New direct flights, a weak rand, a glittering coastline and a multicultural vibe make South Africa’s third city a hot contender for a winter escape, says Damien Gabet
Before you arrive
South Africa’s number-three city isn’t like its bigger siblings. Laid-back and sunny 300 days a year, Durban is where those from ‘European’ Cape Town and ‘money-making’ Johannesburg come to holiday on the amber-sand beaches, able to swim and surf safely behind the country’s only shark nets.
For overseas guests, Durban’s peripheral, up-market neighbourhoods are sold as a place to unwind glamorously following a safari in the national parks and reserves of KwazuluNatal province. In doing so, though, they risk overlooking a multicultural city centre that offers an authentic South African experience. It’s best represented in the city’s myriad markets, which offer wares from both the native Zulu and thriving Indian communities (the largest outside India).
Durban got a boost in 2010 when South Africa hosted the World Cup. The competition yielded a modern stadium and the Golden Mile, a waterfront promenade dotted with hotels and tourist attractions. Throw in British Airways’ new direct route from Heathrow and a weakened rand, and you’ve got a worthy contender for a winter visit.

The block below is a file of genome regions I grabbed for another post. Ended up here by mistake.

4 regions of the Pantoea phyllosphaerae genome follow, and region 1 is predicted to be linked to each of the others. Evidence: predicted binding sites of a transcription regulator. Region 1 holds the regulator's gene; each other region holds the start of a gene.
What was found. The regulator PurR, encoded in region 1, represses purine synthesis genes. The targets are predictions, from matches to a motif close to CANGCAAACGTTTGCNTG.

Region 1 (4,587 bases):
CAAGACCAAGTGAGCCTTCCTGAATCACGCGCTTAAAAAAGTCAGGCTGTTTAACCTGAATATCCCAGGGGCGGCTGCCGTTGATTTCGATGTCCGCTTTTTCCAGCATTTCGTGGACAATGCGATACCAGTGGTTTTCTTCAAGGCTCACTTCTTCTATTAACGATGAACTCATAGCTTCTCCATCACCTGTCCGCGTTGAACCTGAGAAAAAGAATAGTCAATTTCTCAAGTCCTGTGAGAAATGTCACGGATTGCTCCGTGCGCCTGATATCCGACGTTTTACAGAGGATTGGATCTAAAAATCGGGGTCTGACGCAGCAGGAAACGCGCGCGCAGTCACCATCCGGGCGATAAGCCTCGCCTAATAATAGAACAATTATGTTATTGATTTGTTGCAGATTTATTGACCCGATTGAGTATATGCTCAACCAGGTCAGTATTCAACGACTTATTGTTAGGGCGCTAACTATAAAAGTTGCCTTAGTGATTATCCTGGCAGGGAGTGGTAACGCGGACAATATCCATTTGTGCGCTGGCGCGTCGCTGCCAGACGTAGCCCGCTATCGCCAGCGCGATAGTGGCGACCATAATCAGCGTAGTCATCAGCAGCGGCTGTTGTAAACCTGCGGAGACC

At the airport
Durban is a 12-hour flight from London. Its King Shaka Airport is less than a decade old, so has the feel and fluidity of a major European terminal. UK passport holders are granted a no-admin 90-day stay. Pass through customs and you’re greeted by a large Woolworths. ATMS are at the far end of the arrivals concourse; there’s a post office just opposite. Durban centre is 30km down the coast; ex-pat enclave Umhlanga is 20km.
Getting into town
The most popular option is to hire a car, and all the major providers are represented. An Uber ride to Durban centre costs around R300 (£16). If budget is a priority, hop on one of the accredited shuttle buses, which depart every 30/45mins; fares cost R80 (£4), payable to the driver in cash.